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Svängo Nuevo
Galileo MC
Review by Andrew Cronshaw

cd cover Harmonica quartet Sväng has been one of the Finnish folk scene’s most notable exports over the twenty years of its existence, and during that time I’ve seen gigs, interviewed the band, and reviewed quite a few of the nine previous albums.

Perhaps the idea of a harmonica quartet might evoke some kind of music-hall novelty act, but Sväng is a combo of amazing skill and creativity making a big, fat, complex sound using only harmonicas, from the familiar diatonic blues type and chromatic through double-sided and the keyed Harmonetta to big chuffing bass. Bass harmonica isn’t acoustically very loud, but its beefy deepness in the ensemble, and the overall completeness of the band’s sound, is a product of band member and sound engineer Jouko Kyhälä’s devising of ingenious close-miking and amplifying techniques for all the instruments, both live and in the studio.

This tenth album also sees the introduction of an extra tone color from a new Suzuki instrument, the Cello Bass low-tuned chromatic harp. It’s used in Kyhälä’s “Markku-ukolle” (“The old man Markku”), a traditional-style funeral march in honor of his father-in-law that moves between mournfulness and a happier celebration of a life. His “Liukas Luikku” (“Slippery Slim Slope”) is a bouncy, dance-impelling tune for the Finnish folk-dance form enkeliska.

Tango, in its Finnish mournful minor-key form, has long been so popular in Finland that it’s become pretty much traditional, danced in a Finnish way, characteristically un-showy and far from the fiery passion of Bueno Aires. Eero Grundström, in his note to the title track, drolly compares his country’s tango-dance floor moves to another Finnish activity, cross-country skiing. (In the booklet notes the band members helpfully give a lot of information, in English, on their compositions). While very fond of Finnish tango, Grundström has a particular enthusiasm for actual Argentinian tango, specifically here that of the remarkable, theatrical singer Melingo (whose performances I highly recommend). And so his “Svängo Nuevo,” which opens the album, has a lot of the hip-swaying sinuousness of Melingo’s milonga as it moves through ingenious melodic and rhythmic shifts, its lead changing from Hugo Diaz-influenced twin chromatic harmonicas to pitch-bending blues harp, and incorporating a hint of a Finnish traditional song.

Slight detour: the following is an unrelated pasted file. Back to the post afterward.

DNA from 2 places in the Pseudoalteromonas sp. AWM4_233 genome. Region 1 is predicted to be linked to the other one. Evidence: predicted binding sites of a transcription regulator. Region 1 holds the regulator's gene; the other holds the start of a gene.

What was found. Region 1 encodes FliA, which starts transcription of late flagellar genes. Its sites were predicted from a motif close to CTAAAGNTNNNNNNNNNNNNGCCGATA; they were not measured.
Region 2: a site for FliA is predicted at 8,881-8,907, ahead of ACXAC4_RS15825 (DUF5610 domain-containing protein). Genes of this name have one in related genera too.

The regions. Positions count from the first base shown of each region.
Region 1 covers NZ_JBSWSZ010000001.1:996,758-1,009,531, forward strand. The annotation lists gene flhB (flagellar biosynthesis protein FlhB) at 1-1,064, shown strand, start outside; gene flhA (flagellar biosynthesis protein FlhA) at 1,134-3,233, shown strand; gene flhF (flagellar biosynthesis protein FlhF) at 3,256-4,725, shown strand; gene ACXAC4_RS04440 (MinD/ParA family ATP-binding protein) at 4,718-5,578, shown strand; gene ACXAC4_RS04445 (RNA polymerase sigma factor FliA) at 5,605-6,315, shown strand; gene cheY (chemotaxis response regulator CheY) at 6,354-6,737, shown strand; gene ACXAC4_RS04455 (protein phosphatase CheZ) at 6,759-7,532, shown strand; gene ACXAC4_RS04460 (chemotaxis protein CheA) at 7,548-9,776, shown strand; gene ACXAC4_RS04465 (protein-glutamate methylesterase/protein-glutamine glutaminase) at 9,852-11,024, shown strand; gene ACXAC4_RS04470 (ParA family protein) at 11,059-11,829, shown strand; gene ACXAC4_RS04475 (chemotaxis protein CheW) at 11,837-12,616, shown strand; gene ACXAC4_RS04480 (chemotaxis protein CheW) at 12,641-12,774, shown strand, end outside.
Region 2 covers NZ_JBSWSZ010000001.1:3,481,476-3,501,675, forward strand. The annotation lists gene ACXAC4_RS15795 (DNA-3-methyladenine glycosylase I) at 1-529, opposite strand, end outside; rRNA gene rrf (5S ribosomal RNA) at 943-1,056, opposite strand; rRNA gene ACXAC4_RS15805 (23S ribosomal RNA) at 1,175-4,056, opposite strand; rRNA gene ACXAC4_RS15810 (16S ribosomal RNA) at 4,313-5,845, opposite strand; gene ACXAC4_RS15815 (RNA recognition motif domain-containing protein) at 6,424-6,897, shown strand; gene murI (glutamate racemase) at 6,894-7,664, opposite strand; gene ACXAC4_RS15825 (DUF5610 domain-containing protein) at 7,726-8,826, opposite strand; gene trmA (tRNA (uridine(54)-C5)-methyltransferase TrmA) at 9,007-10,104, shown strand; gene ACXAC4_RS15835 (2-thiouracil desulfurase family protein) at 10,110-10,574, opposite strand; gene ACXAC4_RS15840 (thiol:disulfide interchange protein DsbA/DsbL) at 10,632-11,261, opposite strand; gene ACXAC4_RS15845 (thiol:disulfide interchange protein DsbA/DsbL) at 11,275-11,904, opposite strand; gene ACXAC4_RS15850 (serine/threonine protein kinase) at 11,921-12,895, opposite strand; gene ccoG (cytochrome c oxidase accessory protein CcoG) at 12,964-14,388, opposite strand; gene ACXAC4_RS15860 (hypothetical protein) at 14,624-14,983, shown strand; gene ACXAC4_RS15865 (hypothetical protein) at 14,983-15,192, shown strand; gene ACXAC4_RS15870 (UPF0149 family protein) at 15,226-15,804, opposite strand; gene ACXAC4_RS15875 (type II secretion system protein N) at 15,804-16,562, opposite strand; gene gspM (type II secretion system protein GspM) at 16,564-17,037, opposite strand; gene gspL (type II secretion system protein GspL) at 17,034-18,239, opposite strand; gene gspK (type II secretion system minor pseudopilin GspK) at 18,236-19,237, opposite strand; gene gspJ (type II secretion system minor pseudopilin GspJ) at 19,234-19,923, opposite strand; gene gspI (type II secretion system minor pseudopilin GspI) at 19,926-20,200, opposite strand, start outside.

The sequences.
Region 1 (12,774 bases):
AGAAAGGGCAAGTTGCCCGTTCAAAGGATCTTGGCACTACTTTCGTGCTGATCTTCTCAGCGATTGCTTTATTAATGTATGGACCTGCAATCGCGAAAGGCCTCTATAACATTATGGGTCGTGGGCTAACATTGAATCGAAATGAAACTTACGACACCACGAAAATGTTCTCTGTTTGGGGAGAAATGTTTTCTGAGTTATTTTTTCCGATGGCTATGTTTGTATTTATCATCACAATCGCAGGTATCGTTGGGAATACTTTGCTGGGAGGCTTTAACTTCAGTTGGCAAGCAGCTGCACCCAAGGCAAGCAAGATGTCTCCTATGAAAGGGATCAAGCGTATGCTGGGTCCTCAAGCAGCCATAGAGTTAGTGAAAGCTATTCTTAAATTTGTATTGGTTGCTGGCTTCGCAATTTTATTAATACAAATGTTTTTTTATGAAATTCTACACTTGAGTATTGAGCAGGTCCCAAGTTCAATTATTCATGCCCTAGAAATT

There’s another quote of a well-known Finnish song, and also of a Finnish-American one, in “Nälkämaan lokari” (“Lumberjack from hunger-land”), which shifts up the gears from a steady chug to an ever faster-paced dance. It’s Grundström’s homage to the Finnish-American music that arose from the largely hunger-motivated migration, mostly between 1870 and 1930, of hundreds of thousands of Finns to America, where many did indeed become lumberjacks and farmers. (I remember singer Ruth Mackenzie saying that as a child in Minnesota she always assumed that Finnish was just the way farmers spoke; she didn’t realize there was a whole country across the sea speaking it!).

Grundström lives in a tiny village called Kantele, which is also the name of Finland’s national instrument, so I strongly suspect that might have had an influence on his decision to move there. His third composition on the album, “Kanteleen kisavirsi,” evokes the playing of the smallest and oldest form of kantele, which has five strings tuned to the first five notes of the scale, its traditional music being a stream of variation of phrases using that limited range. The tune springs from Geero (as he’s known in the band to differentiate him from the other Eero, Eero Turkka) walking or dancing as he plays, in this case on mixolydian-tuned low D blues harp with Turkka on G blues harp.

Eero Turkka is deeply influenced by Balkan music, and his compositional contributions reflect that. So “Dai pet!” (“Gimme five!”) is in a Bulgarian 5/8 and, to make it even more quintuple, each part of the melody has five bars. After a keening slow blues-harp intro “Shirtolainen” moves into another Bulgarian rhythm, the 7/8 known as shirto, its title a neologism combining that word with siirtolainen, the Finnish for immigrant. The blues is also a Turkka enthusiasm, so in “Svänging the blues” the heavy slow-blues churn morphs, while keeping its essential blueness, to slither into Bulgarian rachenitsa 7/8 rhythm.

Tapani Varis, well known as a bassist and player of munniharppu (commonly known as jew’s harp), has recently replaced Pasi Leino as Sväng’s bass-harmonica player. This is the quartet’s first recording with him, and he’s composed two tunes for the album. “Vaaran takana” (“Behind the hill”) evokes the music of the wooden or horn wind instruments made and played in the past by Karelian shepherds to pass the time and keep predators at bay. A hefty, rather ominous bass-harmonica pattern underpins a winding, changing, shuffling melody on a pair of blues harps. His “Marrasvalssi” (“October waltz”) is a modulating waltz, putting to full use the chromatic harmonica and the pitch-bending abilities of blues harp, that brings the album to a swaying, reflective close.

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